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Fleets Set Their Sights on Laid Off Oil Workers

U.S. oil-company job cuts are costing skilled workers their jobs.  Though unfortunate, this is proving to be a boon for trucking companies desperate to fill big-rig driving positions. Many of these workers come already equipped with a commercial license and experience in operating heavy machinery.

These workers are more accustomed to being away from home for longer periods of time due to the remote nature of oil work. Adjusting to being on the road rather than the rig isn’t difficult for hardy energy workers.

The Rise of Trucking

These career transitions are ones that the trucking industry would like to see repeated. As the employment squeeze drags on, fleets are looking for innovative ways to keep their payrolls filled and their operations running smooth.

A resurgent U.S. economy has increased demand for cargo shipments and spiked competition for capable and experienced workers. Mass firings in the Bakken oil fields amid the plunge in crude markets are helping companies take the pressure off of an estimated 35,000 long-haul truck driver deficit.

Bob Costello, chief economist for the American Trucking Associations (ATA) reported “that there are a lot of happy truckers out there except for one issue, and that’s the truck-driver shortage.”

He went on to state that the difficulty these companies are having in meeting their obligations could result in some interesting industry migrations. This serendipitous timing masks the fact that attracting and retaining truck drivers is one of the biggest problems motor carriers have. In some areas annual truck driver turnover tops 100 percent, according to Bloomberg Intelligence analysts.

Some oil-and-gas industry veterans have already started to fill up the truck driver academies at Swift Transportation, reported Chief Executive Officer Jerry Moyes on a January 29 conference call. Other groups reporting big spikes from laid-off energy workers include Covenant Transportation Group and Celadon Group.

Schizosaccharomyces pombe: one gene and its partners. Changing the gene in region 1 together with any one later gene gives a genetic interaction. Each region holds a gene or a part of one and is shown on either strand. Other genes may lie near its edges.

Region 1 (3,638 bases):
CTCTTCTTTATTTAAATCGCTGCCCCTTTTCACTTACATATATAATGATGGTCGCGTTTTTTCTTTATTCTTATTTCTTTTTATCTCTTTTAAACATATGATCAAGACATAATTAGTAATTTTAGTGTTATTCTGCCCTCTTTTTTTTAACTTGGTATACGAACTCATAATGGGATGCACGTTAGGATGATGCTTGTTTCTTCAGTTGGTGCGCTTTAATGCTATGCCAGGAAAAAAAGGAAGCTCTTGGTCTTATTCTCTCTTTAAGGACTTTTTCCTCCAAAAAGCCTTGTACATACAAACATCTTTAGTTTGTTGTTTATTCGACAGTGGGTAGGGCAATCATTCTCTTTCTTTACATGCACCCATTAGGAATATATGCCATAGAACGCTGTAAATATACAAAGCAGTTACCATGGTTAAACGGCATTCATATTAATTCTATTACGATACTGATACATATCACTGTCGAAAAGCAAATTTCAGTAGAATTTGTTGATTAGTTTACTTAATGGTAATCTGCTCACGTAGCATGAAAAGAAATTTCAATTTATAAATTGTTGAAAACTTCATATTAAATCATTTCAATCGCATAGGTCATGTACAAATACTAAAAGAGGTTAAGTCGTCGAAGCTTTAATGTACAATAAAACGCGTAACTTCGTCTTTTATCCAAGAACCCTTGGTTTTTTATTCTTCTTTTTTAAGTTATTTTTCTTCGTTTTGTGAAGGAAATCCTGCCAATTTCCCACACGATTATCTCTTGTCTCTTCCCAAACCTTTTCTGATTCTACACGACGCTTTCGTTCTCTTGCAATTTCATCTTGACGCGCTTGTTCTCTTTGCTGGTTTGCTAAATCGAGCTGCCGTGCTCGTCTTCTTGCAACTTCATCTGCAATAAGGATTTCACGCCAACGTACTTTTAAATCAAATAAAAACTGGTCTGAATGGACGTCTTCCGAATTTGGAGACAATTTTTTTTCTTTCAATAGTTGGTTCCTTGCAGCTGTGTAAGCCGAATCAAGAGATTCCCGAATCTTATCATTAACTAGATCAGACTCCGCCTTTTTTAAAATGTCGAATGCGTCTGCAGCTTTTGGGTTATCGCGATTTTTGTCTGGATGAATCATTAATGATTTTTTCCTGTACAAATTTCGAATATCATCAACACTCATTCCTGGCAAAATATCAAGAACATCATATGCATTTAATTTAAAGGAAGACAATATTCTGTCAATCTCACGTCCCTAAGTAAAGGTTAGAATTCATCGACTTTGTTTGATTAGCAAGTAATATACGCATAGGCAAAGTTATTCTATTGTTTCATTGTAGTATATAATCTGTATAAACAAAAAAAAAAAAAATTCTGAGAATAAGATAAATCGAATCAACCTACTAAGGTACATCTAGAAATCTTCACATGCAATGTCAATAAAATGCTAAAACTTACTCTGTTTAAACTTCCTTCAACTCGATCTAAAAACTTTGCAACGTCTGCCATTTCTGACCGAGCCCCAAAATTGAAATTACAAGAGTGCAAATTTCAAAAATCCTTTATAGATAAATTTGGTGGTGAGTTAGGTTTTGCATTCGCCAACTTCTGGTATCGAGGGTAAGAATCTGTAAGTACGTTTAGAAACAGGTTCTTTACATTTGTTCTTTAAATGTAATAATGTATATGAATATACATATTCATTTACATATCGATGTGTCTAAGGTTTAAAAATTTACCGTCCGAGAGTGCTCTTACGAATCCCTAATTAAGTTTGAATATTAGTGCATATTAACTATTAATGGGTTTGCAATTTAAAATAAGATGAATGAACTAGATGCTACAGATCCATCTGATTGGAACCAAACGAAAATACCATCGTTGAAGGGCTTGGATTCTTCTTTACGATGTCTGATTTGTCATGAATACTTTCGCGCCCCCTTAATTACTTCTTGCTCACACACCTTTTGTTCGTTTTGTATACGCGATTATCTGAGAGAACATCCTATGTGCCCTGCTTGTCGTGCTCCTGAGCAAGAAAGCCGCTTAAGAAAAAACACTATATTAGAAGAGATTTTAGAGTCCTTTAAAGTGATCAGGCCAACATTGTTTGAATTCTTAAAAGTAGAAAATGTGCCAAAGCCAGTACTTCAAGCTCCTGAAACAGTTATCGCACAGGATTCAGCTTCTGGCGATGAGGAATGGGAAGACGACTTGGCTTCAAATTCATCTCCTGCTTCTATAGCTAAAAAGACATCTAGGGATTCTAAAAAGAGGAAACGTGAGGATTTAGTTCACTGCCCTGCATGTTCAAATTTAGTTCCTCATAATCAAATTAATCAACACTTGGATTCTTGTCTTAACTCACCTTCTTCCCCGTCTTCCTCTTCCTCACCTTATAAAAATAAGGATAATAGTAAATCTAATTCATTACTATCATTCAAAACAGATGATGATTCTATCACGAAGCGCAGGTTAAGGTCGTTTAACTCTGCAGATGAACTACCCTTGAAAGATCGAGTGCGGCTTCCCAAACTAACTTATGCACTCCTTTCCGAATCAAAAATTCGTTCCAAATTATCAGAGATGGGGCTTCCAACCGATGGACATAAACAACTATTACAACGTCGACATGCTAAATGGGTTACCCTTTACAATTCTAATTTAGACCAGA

The Fall of Oil

If oil prices remain precipitously low, the global oil industry is expected to axe at least 50,000 more jobs than have already been cut. Over-the-road trucking jobs could see a bump of anywhere from 10,000 to 12,000 filled jobs.

Oilfield-services company Schlumberger Ltd. has cut 9,000 jobs and is estimated to cut another 7,000 positions this quarter alone. Halliburton, the world’s largest provider of hydraulic fracturing services, announced two weeks ago that it will cut as much as 8 percent of its 80,000 strong global work force this year.

Being away from home has been a drag on trucking companies’ ability to meet their recruiting goals, especially those that make the longest hauls and pull freight from just one consumer. Truck driver shortages are so longstanding that many analysts don’t estimate any big breaks from tradition anytime soon, even with the recent layoffs in the energy sector.

That’s why many motor carriers aren’t expecting a huge payoff in their recruiting goals. The expectation is for more of a slow trickle. It’s more likely the industry won’t see the benefits until the second half of the year. This will be when former oilfield employees who don’t have a commercial license complete the typical four to eight week training courses.

Money Makes the Terms

As the fortunes of one industry fall, others rise. While there’s friction in any sort of job change, this type of competition has been going on for a long time.

As domestic exploration and energy production surged in the past years, the trucking industry faced heavy competition for truck drivers and skilled technicians. Oil companies could offer lucrative, short-haul jobs that afforded employees more time at home with friends and family. During those times the revolving door went the other way.

Then after crude prices fell by half to around $50 last month, oil companies began to slash spending by up to 40 percent. A recent tally of working oil-drilling rigs has dropped by more than a third since October of last year. They’re currently at their lowest level since July of 2011.

As rising and falling tides affect industry boats, these cyclical employment transitions will continue. At least for now, the trucking industry will be providing a welcome buffer to those chopped from the energy sector, and everyone’s happy about that.

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